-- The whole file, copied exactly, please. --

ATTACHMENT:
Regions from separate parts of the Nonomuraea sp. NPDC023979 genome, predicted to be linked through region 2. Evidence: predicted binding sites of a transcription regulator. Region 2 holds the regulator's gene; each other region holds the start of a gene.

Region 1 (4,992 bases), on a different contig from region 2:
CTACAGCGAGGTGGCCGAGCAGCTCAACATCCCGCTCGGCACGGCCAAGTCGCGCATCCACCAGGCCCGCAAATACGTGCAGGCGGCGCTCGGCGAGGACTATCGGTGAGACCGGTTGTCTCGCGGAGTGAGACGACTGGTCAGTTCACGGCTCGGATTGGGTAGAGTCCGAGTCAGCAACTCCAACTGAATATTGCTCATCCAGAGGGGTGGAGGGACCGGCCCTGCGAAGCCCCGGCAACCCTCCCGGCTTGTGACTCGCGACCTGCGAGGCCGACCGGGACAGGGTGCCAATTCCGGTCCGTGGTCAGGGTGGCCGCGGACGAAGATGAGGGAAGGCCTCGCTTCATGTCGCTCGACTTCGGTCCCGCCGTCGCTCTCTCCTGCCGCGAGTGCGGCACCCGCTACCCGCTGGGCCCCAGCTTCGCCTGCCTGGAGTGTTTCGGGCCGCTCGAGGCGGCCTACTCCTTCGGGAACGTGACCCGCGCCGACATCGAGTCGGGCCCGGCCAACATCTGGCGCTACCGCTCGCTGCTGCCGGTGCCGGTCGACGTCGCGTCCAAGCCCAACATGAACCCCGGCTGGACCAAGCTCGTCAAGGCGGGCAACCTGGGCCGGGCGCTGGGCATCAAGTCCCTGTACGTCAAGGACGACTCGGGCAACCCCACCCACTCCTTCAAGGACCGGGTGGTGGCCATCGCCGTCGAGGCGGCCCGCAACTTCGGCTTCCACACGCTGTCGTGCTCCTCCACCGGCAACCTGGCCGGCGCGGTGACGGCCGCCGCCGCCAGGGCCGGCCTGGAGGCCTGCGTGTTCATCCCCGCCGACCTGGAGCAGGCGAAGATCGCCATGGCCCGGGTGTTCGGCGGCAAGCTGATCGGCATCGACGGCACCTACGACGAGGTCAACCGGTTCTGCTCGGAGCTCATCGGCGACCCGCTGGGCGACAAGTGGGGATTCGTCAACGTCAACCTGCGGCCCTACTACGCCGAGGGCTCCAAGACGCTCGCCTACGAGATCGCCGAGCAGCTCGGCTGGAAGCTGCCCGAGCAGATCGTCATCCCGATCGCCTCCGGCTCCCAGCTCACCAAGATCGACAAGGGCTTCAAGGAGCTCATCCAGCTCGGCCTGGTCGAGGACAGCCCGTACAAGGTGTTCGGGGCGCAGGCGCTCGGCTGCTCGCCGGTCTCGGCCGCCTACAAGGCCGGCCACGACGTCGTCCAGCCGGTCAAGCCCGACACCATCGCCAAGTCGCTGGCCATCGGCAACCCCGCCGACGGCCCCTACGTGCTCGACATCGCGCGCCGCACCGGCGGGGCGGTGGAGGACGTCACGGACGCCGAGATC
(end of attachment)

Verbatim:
Regions from separate parts of the Nonomuraea sp. NPDC023979 genome, predicted to be linked through region 2. Evidence: predicted binding sites of a transcription regulator. Region 2 holds the regulator's gene; each other region holds the start of a gene.

Region 1 (4,992 bases), on a different contig from region 2:
CTACAGCGAGGTGGCCGAGCAGCTCAACATCCCGCTCGGCACGGCCAAGTCGCGCATCCACCAGGCCCGCAAATACGTGCAGGCGGCGCTCGGCGAGGACTATCGGTGAGACCGGTTGTCTCGCGGAGTGAGACGACTGGTCAGTTCACGGCTCGGATTGGGTAGAGTCCGAGTCAGCAACTCCAACTGAATATTGCTCATCCAGAGGGGTGGAGGGACCGGCCCTGCGAAGCCCCGGCAACCCTCCCGGCTTGTGACTCGCGACCTGCGAGGCCGACCGGGACAGGGTGCCAATTCCGGTCCGTGGTCAGGGTGGCCGCGGACGAAGATGAGGGAAGGCCTCGCTTCATGTCGCTCGACTTCGGTCCCGCCGTCGCTCTCTCCTGCCGCGAGTGCGGCACCCGCTACCCGCTGGGCCCCAGCTTCGCCTGCCTGGAGTGTTTCGGGCCGCTCGAGGCGGCCTACTCCTTCGGGAACGTGACCCGCGCCGACATCGAGTCGGGCCCGGCCAACATCTGGCGCTACCGCTCGCTGCTGCCGGTGCCGGTCGACGTCGCGTCCAAGCCCAACATGAACCCCGGCTGGACCAAGCTCGTCAAGGCGGGCAACCTGGGCCGGGCGCTGGGCATCAAGTCCCTGTACGTCAAGGACGACTCGGGCAACCCCACCCACTCCTTCAAGGACCGGGTGGTGGCCATCGCCGTCGAGGCGGCCCGCAACTTCGGCTTCCACACGCTGTCGTGCTCCTCCACCGGCAACCTGGCCGGCGCGGTGACGGCCGCCGCCGCCAGGGCCGGCCTGGAGGCCTGCGTGTTCATCCCCGCCGACCTGGAGCAGGCGAAGATCGCCATGGCCCGGGTGTTCGGCGGCAAGCTGATCGGCATCGACGGCACCTACGACGAGGTCAACCGGTTCTGCTCGGAGCTCATCGGCGACCCGCTGGGCGACAAGTGGGGATTCGTCAACGTCAACCTGCGGCCCTACTACGCCGAGGGCTCCAAGACGCTCGCCTACGAGATCGCCGAGCAGCTCGGCTGGAAGCTGCCCGAGCAGATCGTCATCCCGATCGCCTCCGGCTCCCAGCTCACCAAGATCGACAAGGGCTTCAAGGAGCTCATCCAGCTCGGCCTGGTCGAGGACAGCCCGTACAAGGTGTTCGGGGCGCAGGCGCTCGGCTGCTCGCCGGTCTCGGCCGCCTACAAGGCCGGCCACGACGTCGTCCAGCCGGTCAAGCCCGACACCATCGCCAAGTCGCTGGCCATCGGCAACCCCGCCGACGGCCCCTACGTGCTCGACATCGCGCGCCGCACCGGCGGGGCGGTGGAGGACGTCACGGACGCCGAGATC